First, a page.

Local Politics

Perdue talks to DMV chief about overseeing Highway Patrol

Posted July 9, 2010 2:58 p.m. EDT
Updated July 9, 2010 4:09 p.m. EDT

— The head of the state Division of Motor Vehicles is under consideration to take charge of the beleaguered state Highway Patrol.

Gov. Beverly Perdue has spoken with DMV Commissioner Mike Robertson about possibly overseeing the patrol, Perdue spokeswoman Chrissy Pearson said Friday.

Robertson, who retired as a State Bureau of Investigation agent, previously led the state Division of Alcohol Law Enforcement and served as a state trooper.

The patrol has been battered by a string of misconduct cases involving state troopers and ranking officers. A number have been have been disciplined or fired in recent years for offenses that included profiling young women for traffic stops, drunken driving, animal abuse and having sex on duty.

Perdue has given Secretary of Crime Control and Public Safety Reuben Young and patrol commander Col. Randy Glover 60 days to develop restructuring plan for the agency.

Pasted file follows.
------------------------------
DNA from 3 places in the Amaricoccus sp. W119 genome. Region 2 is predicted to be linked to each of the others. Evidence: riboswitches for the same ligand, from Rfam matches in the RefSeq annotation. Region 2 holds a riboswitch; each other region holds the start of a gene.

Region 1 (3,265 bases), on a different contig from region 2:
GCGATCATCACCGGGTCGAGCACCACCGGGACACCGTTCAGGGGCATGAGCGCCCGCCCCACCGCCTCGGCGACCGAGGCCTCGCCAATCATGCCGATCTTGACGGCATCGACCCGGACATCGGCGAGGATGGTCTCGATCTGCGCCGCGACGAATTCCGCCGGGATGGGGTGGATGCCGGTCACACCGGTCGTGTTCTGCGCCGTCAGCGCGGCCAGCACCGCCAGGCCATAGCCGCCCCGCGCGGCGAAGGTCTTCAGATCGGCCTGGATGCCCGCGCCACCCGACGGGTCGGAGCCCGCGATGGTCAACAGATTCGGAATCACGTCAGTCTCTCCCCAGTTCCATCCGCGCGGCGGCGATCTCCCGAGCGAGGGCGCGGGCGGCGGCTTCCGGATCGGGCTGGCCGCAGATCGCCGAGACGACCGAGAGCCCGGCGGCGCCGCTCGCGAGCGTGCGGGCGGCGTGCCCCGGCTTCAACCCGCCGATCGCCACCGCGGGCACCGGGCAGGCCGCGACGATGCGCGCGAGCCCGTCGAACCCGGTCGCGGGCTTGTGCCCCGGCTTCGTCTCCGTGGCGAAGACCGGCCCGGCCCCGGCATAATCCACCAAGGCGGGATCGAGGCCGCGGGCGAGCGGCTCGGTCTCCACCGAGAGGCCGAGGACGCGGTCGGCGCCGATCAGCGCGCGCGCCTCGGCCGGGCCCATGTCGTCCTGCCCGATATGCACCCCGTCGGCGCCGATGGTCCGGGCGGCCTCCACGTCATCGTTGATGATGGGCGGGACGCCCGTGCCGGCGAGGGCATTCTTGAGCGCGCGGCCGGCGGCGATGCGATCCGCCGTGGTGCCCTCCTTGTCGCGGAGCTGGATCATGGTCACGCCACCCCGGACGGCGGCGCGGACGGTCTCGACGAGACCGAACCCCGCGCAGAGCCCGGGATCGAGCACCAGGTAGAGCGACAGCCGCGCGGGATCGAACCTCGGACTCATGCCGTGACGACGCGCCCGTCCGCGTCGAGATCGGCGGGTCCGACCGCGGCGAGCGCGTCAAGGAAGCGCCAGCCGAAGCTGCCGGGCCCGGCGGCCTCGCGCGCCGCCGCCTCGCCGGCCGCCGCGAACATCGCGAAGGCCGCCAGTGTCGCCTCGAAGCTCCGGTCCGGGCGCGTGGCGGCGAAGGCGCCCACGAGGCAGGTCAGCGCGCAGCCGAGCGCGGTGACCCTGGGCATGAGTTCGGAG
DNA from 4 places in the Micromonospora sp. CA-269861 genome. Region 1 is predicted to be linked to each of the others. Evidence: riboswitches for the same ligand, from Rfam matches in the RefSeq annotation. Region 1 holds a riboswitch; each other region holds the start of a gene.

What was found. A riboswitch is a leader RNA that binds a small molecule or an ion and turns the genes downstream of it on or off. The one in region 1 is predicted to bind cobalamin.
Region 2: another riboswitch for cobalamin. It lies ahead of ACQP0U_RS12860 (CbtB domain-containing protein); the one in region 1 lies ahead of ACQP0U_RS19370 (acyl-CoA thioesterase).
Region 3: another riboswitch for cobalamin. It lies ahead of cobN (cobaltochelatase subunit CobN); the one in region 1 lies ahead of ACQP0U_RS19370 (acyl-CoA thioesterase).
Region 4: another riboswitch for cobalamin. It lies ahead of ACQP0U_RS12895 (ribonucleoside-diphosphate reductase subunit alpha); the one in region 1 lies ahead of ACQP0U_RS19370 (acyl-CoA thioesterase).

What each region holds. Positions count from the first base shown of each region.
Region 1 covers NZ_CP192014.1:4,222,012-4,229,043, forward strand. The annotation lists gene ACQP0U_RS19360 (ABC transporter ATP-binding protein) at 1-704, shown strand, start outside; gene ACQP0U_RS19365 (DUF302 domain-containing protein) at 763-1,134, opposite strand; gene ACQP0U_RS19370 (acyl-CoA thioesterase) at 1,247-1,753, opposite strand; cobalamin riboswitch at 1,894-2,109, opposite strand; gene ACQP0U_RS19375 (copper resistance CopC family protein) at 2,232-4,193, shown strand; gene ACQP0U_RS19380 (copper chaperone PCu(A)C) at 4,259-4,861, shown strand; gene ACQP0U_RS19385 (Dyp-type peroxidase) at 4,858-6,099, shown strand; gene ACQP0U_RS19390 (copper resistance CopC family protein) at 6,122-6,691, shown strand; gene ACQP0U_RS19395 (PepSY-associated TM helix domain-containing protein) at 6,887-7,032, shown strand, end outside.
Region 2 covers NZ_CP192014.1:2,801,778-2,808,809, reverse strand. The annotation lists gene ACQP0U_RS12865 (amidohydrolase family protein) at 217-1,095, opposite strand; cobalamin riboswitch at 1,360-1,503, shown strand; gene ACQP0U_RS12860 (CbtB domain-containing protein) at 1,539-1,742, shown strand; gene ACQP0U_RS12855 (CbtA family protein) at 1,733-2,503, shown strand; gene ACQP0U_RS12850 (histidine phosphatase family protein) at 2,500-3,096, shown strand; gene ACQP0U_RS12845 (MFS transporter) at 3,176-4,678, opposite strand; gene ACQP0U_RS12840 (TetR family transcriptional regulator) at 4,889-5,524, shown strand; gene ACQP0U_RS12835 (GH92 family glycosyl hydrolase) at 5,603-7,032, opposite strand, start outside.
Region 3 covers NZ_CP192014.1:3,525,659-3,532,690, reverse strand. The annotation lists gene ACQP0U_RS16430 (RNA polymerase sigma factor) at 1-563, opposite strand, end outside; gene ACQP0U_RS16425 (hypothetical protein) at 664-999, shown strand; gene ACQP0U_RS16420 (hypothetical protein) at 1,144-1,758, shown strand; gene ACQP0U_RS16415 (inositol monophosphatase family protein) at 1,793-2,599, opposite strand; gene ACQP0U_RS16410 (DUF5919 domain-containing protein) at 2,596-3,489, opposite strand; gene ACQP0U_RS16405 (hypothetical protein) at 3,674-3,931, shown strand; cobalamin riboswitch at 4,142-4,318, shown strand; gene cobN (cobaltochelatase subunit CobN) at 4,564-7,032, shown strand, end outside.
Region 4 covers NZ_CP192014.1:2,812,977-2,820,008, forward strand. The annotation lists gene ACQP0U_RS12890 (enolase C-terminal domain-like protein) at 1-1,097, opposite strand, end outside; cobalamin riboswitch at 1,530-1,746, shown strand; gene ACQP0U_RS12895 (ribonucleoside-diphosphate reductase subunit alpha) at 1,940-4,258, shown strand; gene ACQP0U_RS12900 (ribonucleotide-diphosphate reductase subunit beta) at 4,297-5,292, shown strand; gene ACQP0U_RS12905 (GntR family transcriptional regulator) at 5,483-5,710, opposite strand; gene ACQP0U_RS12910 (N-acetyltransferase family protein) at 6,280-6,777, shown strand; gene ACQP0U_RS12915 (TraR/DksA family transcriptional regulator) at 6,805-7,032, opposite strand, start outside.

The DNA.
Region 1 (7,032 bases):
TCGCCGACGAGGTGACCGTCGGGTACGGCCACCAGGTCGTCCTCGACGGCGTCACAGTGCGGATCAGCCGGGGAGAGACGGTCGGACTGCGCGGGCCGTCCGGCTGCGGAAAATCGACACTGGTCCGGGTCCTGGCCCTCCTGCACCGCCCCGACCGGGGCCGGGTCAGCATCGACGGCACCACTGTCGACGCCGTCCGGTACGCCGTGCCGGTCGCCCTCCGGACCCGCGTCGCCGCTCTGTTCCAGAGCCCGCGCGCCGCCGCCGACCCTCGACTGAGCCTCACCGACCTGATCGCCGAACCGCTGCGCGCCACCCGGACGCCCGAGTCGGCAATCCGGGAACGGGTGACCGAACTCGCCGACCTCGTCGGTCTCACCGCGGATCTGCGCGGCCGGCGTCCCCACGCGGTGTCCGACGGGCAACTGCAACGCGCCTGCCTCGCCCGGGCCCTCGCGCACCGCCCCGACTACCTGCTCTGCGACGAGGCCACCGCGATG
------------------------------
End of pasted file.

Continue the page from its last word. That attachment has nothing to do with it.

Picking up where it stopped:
Some lawmakers and political observers have questioned why Perdue didn't replace Glover, whom she picked last year to lead the patrol. The two have known each other for years.

State law says leadership of the Highway Patrol can come only from the governor, the secretary of crime control and public safety or within the patrol's ranks. The law apparently was passed to ensure the patrol's leadership had familiarity and experience with the agency.

It's unclear whether Robertson could be reinstated as a member of the patrol or whether he could assume some other leadership role within the Department of Crime Control and Public Safety to comply with the law.

In addition to restructuring the patrol, Perdue has made ethics training and a mandatory for all troopers. Patrol managers also would receive more leadership training.